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Deleted ‘Mean Girls’ Scene Is So, So Fetch

This deleted “Mean Girls” scene is so fetch. (Yes, we’re still trying to make fetch happen).

In the clip, available as an extra when you purchase the film on iTunes, Cady (Lindsay Lohan) encounters Regina (Rachel McAdams) in the bathroom at the school dance just before Spring Fling King and Queen are announced.

Watch the full scene here. 

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“From just a straight-up artistic, creative, and dramatic perspective, I have so much faith in the generation that is coming up, and young women are very inspiring to me,” she said. “The way that some women are using their capital, and figuring out what their currency is—‘What do I want to do with the currency that was either earned or given to me?’ And when people use it in an unexpected or empowering way, or they add value… because it’s not always someone’s first instinct or the easiest path.”

She talked to Vanity Fair about her new Pixar film “Inside Out”

We know so much about each other. We’ve known each other for 20 years. It was fun, though, because we never played sisters and it is an interesting relationship to play because as sisters you are close but different, but on each other’s team but also really hard on each other. Neither of us have sisters, so it was interesting figuring out that dynamic
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http://www.vanityfair.com/hollywood/2015/05/amy-poehler-inside-out-interview 

Amy on what she and Tina learned about each other from playing sisters.

Amy Poehler one of Fast Company’s Most Creative People in Business

UCB founder Amy Poehler is an actress, comedian, producer, and a multimedia entrepreneur whose background in improv and willingness to “make herself uncomfortable” by taking risks has earned her a place in Fast Company’s 100 Most Creative People in Business, alongside other creative luminaries and CEOs of the world’s most influential companies.

While many creative people in Hollywood are floundering in the media sea change, Poehler is surfing—which is what she’s been doing her entire career, starting with her earliest days as a member of the Upright Citizens Brigade, the comedy troupe she helped form in Chicago in the 1990s. “It all goes back to improv,” she says. “It’s all about flexibility, about not knowing what’s going to happen next. You have to listen and stay in the moment. You have to play with people who will support you. You have to get comfortable with being uncomfortable.”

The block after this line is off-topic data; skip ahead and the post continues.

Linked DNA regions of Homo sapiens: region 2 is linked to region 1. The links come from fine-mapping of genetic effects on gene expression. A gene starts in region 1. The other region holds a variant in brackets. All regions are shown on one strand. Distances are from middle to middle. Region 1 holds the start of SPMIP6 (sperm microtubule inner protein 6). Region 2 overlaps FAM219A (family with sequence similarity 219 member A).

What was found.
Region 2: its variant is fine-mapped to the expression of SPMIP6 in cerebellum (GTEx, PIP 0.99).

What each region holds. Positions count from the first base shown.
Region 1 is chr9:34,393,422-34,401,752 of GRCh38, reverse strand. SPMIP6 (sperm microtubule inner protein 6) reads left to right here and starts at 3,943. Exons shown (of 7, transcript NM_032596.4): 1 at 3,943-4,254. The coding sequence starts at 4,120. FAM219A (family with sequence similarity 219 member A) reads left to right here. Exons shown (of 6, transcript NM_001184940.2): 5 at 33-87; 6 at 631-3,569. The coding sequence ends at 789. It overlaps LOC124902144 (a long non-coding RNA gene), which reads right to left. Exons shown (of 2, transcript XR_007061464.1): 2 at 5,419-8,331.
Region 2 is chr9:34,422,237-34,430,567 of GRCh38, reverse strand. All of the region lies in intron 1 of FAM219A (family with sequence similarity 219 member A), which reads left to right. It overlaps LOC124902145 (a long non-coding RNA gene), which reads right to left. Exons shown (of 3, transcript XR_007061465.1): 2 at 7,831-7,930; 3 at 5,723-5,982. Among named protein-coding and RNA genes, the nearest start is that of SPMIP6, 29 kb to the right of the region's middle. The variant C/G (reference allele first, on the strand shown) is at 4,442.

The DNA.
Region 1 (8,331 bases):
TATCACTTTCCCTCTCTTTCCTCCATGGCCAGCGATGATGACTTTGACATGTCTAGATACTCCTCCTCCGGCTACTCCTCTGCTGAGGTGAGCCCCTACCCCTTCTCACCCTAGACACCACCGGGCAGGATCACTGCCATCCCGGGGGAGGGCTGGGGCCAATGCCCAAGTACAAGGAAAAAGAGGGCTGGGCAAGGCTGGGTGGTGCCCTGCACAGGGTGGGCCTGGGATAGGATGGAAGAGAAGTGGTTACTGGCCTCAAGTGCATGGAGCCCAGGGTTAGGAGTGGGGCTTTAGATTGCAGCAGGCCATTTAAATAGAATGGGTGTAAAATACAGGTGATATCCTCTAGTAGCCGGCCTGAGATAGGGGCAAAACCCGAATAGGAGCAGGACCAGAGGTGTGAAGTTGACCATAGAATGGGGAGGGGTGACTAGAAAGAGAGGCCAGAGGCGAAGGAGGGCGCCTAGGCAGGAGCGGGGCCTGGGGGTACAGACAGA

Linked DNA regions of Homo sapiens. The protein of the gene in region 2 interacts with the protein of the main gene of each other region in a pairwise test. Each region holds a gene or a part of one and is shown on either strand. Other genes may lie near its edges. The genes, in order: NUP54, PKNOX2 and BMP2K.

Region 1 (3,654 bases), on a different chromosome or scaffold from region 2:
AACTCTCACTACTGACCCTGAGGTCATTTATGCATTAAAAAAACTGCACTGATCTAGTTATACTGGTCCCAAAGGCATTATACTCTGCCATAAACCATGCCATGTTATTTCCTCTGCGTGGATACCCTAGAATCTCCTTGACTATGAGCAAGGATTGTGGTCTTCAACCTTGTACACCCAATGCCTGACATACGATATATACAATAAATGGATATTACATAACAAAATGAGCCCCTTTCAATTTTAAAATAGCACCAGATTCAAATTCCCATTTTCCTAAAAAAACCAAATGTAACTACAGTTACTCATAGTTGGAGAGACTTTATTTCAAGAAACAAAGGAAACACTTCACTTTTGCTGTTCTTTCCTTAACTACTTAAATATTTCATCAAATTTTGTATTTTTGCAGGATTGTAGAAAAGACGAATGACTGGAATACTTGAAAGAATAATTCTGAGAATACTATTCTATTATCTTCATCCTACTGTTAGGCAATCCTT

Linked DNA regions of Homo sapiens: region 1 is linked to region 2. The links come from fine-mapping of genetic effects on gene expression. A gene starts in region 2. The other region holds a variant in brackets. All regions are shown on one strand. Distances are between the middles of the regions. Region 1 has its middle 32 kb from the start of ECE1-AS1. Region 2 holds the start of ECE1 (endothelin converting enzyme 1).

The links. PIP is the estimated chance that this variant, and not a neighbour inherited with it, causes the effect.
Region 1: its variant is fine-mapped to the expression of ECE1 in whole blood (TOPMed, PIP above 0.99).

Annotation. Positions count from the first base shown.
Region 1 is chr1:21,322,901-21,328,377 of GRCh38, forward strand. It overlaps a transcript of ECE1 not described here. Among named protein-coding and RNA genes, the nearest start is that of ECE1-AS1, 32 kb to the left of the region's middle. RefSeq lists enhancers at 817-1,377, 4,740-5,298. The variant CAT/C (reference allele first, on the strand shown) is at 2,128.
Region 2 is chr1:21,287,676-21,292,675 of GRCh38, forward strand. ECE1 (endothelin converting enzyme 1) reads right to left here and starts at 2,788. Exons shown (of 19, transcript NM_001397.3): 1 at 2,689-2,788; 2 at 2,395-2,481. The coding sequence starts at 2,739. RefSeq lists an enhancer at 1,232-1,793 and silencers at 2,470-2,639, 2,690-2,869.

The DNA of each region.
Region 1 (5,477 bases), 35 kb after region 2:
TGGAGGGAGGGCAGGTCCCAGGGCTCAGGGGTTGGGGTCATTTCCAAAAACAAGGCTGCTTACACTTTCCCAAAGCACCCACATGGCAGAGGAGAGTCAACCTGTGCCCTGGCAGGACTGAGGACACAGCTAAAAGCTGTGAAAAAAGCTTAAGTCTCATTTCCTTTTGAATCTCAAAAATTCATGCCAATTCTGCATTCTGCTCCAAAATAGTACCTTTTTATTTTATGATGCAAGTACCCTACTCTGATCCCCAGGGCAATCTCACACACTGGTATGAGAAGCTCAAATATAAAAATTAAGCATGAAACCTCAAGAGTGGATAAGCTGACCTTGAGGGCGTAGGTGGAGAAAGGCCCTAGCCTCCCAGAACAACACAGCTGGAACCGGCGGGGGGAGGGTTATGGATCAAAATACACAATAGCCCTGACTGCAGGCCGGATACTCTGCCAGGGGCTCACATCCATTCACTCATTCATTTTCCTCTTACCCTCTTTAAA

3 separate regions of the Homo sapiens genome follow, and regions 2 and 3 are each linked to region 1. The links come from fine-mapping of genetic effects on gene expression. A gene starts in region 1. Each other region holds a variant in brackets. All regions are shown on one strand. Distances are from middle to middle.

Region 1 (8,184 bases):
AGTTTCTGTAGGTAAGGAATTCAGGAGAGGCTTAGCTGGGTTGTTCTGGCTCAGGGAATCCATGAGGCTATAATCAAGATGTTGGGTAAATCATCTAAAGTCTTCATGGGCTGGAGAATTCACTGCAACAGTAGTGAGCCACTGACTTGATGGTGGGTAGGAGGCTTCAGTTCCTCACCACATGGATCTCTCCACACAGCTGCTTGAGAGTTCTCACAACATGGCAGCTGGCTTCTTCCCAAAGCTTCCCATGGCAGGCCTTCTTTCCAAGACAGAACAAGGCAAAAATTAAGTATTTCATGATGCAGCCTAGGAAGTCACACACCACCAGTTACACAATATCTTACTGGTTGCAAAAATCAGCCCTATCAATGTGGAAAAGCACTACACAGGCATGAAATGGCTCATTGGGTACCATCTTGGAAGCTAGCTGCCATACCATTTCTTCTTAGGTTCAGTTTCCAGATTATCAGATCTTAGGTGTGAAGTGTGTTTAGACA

And, of course, you have to be willing to risk it all.

And what about when those risks fail? “I’ve failed a million times,” Amy says in Fast Company. “The question you have to ask yourself is: How do you want to fail? Do you want to fail in a way that feels like it respects your tastes and value system?”

Read the full article here.

…I do feel like I love that time when we were not polluted yet by boyfriends and society and starting to have to narrow down who we are and what we want to do. But just that sweaty 11-year-old body. Girls that age are just, like, super-free—not all of them—but they haven’t yet put as many limitations on themselves. It’s really a nostalgic time and you don’t have to be a parent to connect with the subject.
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Amy Poehler on what attracted her to the notion of an 11-year-old female protagonist, in “Inside Out”

http://www.vanityfair.com/hollywood/2015/05/amy-poehler-inside-out-interview?mbid=social_twitter